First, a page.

ComEd to pay $200 million to end federal criminal probe, top state Democrat subpoenaed

News reports says Illinois House Speaker Michael Madigan, a Democrat, is the unnamed elected official connected to the probe

Updated: July 17, 2020 - 6:06pm

Commonwealth Edison Company, the largest electric utility in Illinois, has agreed to pay $200 million to resolve a federal criminal probe into a years-long bribery scheme, the U.S. Attorney’s Office in Chicago said Friday. 

The payment is part of an agreement to end the federal criminal investigation that also included a deferred prosecution deal under which the utility admitted to arranged jobs and vendor subcontracts – and payments associated with those jobs and subcontracts – for associates of a high-level elected Illinois official.

The payments were to influence and reward the official’s efforts to assist ComEd with legislation related to the company and its business interests, federal officials said.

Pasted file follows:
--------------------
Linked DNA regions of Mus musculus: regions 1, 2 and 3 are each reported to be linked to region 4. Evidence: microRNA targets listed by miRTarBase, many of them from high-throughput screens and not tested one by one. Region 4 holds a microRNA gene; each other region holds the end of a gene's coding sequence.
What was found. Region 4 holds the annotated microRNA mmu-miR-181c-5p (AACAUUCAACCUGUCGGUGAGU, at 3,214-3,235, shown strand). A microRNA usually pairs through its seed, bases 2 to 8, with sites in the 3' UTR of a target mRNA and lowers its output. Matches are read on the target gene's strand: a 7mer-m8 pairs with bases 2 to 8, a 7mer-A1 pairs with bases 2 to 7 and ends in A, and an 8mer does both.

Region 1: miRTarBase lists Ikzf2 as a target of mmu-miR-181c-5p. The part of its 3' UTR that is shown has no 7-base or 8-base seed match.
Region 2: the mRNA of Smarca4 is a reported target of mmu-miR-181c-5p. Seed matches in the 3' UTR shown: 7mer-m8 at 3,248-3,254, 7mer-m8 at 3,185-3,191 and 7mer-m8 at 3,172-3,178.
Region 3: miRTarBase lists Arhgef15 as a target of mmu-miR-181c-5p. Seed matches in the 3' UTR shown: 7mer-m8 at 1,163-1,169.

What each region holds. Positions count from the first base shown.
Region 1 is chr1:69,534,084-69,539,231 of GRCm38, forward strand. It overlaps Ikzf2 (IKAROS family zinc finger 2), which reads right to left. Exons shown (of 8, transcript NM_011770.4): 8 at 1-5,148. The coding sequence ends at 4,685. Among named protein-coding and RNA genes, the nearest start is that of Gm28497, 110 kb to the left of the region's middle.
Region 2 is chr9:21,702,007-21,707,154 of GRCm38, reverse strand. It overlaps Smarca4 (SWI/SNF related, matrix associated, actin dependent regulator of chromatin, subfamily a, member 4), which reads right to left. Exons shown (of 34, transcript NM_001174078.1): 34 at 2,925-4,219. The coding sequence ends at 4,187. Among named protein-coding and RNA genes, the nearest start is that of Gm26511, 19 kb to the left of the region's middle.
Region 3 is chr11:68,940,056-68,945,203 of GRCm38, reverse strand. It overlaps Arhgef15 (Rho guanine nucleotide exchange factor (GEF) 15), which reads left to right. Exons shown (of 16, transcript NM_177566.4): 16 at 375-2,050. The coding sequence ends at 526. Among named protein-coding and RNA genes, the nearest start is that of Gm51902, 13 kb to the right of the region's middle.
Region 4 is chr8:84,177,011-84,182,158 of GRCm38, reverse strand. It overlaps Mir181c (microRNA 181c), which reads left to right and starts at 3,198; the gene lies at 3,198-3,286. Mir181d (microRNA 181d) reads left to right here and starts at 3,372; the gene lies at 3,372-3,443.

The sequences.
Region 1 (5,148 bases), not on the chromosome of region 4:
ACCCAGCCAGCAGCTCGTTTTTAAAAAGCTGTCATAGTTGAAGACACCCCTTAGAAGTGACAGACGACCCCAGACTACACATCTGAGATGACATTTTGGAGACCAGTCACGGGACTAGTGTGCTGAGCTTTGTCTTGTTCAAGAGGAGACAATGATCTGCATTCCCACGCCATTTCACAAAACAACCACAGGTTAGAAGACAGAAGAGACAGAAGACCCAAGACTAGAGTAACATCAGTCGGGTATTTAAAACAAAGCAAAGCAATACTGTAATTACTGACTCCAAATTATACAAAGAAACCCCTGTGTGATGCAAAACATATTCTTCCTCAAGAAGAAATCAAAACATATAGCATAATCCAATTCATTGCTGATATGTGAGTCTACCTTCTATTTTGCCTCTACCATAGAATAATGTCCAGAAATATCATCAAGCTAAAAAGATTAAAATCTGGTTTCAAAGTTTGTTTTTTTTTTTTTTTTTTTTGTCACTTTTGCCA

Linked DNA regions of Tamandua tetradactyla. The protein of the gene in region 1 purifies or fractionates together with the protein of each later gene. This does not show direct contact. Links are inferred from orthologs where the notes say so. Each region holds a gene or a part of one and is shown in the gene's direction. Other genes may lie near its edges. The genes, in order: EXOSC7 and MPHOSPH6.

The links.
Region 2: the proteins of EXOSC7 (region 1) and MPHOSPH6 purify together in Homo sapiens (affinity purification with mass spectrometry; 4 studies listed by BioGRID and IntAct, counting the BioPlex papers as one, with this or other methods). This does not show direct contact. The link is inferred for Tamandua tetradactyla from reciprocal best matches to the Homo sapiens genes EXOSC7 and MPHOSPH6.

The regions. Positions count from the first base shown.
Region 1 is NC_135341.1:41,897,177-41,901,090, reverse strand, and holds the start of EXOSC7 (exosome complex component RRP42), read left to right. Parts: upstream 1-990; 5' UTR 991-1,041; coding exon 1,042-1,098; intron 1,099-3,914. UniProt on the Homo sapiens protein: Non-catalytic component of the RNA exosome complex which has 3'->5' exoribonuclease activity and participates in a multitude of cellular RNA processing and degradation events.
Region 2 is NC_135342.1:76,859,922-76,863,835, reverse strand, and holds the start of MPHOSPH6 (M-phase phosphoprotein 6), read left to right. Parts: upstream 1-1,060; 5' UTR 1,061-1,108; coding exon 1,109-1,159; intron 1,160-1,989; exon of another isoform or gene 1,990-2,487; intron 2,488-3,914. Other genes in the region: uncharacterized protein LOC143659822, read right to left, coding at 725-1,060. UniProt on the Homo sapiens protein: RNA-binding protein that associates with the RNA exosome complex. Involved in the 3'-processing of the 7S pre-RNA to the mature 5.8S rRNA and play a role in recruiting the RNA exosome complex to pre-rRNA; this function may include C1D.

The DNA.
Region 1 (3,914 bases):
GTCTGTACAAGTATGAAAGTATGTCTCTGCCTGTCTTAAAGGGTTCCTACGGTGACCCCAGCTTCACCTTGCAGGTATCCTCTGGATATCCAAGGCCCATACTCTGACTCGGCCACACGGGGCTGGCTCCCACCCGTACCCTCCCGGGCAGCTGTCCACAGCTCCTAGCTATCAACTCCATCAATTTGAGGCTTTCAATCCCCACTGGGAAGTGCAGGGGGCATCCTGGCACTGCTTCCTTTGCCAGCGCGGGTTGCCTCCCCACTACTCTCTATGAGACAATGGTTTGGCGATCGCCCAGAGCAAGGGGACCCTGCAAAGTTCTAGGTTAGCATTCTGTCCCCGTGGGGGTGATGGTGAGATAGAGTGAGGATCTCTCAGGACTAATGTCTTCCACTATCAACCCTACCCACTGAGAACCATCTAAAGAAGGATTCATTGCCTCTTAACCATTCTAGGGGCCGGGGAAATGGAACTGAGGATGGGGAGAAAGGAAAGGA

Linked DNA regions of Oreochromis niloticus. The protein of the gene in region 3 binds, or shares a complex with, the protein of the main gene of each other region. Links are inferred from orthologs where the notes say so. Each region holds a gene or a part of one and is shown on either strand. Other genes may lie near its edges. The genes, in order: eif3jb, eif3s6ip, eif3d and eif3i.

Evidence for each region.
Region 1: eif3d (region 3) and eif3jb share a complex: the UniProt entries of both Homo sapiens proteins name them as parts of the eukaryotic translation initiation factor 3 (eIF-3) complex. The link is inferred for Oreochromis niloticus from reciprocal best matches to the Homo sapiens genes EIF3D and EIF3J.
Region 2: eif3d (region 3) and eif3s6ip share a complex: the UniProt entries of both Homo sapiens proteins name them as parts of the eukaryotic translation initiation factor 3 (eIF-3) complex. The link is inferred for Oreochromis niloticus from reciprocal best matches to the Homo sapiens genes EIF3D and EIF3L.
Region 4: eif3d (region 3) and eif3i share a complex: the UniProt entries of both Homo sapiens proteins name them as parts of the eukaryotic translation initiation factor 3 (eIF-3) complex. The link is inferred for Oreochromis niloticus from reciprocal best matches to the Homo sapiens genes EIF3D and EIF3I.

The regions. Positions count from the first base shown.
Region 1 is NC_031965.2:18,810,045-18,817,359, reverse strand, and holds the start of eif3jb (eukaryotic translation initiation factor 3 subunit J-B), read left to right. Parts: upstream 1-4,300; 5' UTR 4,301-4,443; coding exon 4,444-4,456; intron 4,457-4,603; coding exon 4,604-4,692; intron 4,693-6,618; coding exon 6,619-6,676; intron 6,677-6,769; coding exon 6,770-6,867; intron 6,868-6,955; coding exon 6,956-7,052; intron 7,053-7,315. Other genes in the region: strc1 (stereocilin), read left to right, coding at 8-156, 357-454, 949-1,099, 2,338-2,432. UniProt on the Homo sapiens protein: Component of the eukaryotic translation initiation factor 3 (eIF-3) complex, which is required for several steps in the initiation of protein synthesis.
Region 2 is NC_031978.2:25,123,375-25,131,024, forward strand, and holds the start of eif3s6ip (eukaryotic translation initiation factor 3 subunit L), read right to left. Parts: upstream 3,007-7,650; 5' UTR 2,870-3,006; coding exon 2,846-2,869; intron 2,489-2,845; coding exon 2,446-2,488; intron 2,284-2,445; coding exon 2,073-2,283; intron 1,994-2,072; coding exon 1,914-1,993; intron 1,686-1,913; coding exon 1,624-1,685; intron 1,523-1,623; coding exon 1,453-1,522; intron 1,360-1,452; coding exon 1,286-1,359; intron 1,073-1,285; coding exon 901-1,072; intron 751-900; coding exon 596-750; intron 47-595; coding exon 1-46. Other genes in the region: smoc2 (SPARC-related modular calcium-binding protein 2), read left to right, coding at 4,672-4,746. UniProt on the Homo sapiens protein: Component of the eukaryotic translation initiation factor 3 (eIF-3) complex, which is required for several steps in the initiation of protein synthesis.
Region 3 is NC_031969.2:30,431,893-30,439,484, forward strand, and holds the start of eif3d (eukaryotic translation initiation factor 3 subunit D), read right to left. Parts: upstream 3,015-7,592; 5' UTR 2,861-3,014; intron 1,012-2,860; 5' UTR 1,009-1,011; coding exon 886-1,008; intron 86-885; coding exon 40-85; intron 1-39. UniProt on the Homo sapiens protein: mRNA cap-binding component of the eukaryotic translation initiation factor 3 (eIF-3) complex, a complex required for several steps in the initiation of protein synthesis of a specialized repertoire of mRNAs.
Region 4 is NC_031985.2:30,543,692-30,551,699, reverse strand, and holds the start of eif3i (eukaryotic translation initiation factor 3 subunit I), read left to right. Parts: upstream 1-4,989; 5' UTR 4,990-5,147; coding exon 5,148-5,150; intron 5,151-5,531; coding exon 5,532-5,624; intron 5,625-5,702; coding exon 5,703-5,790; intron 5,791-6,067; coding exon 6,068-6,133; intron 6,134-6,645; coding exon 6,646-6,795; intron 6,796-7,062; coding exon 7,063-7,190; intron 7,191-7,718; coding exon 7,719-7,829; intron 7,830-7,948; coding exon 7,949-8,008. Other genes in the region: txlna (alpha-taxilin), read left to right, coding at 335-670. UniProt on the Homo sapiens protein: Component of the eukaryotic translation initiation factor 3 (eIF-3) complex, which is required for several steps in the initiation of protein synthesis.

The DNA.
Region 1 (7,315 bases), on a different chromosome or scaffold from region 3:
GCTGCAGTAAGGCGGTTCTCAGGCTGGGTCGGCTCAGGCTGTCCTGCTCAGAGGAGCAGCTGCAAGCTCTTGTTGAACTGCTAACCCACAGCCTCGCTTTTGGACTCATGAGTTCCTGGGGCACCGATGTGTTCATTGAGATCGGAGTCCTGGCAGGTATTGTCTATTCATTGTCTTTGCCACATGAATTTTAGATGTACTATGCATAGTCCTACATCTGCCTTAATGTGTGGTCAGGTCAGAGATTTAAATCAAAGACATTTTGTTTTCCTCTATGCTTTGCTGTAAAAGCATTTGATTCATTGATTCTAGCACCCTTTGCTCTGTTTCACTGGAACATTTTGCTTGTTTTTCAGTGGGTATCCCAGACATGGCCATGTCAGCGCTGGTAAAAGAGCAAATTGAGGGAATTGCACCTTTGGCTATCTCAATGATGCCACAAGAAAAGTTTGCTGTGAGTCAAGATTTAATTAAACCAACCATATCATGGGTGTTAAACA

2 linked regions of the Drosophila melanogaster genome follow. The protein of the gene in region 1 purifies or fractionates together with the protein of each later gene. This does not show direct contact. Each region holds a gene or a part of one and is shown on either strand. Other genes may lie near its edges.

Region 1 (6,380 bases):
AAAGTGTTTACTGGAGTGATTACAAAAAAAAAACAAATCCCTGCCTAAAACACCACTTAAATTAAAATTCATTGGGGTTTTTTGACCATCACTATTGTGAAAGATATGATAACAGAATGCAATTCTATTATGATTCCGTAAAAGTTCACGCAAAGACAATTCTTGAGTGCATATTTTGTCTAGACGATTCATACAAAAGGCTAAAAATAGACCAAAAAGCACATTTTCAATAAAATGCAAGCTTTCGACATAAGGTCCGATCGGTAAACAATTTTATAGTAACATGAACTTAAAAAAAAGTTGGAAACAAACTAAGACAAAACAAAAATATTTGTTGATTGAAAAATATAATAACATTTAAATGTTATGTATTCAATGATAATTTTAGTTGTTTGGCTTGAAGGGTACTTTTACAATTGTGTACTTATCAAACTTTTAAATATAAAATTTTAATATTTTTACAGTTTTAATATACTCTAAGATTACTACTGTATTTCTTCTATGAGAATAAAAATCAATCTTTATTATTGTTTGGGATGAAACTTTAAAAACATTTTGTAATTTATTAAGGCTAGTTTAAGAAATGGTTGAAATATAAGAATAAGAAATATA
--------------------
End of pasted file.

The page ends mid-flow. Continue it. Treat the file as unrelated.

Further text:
The unnamed public official controlled which legislation was brought to a vote in the Illinois House and exerted “substantial influence” over fellow lawmakers concerning measures affecting ComEd, federal officials also said.

News reports have identified the official as Illinois House Speaker Michael Madigan, a Democrat.

A Madigan spokeswoman has issued a statement denying any wrongdoing but confirmed that Madigan had been subpoenaed and would cooperate with the ongoing investigation.

The U.S. Attorney’s Office on Friday filed a one-count criminal charge for bribery but will defer prosecution for three years, then seek to dismiss it if ComEd abides by certain conditions, including continuing to cooperate with ongoing investigations of individuals or other entities related to the conduct described in the bribery charge.

In a statement, ComEd’s parent company, Exelon, said it had cleaned up its lobbying practices and noted it had pledged to fully cooperate with the investigation, according to the Chicago Tribune. 

The deferred prosecution agreement is subject to approval by the U.S. District Court. A court date for the approval hearing has not yet been scheduled.



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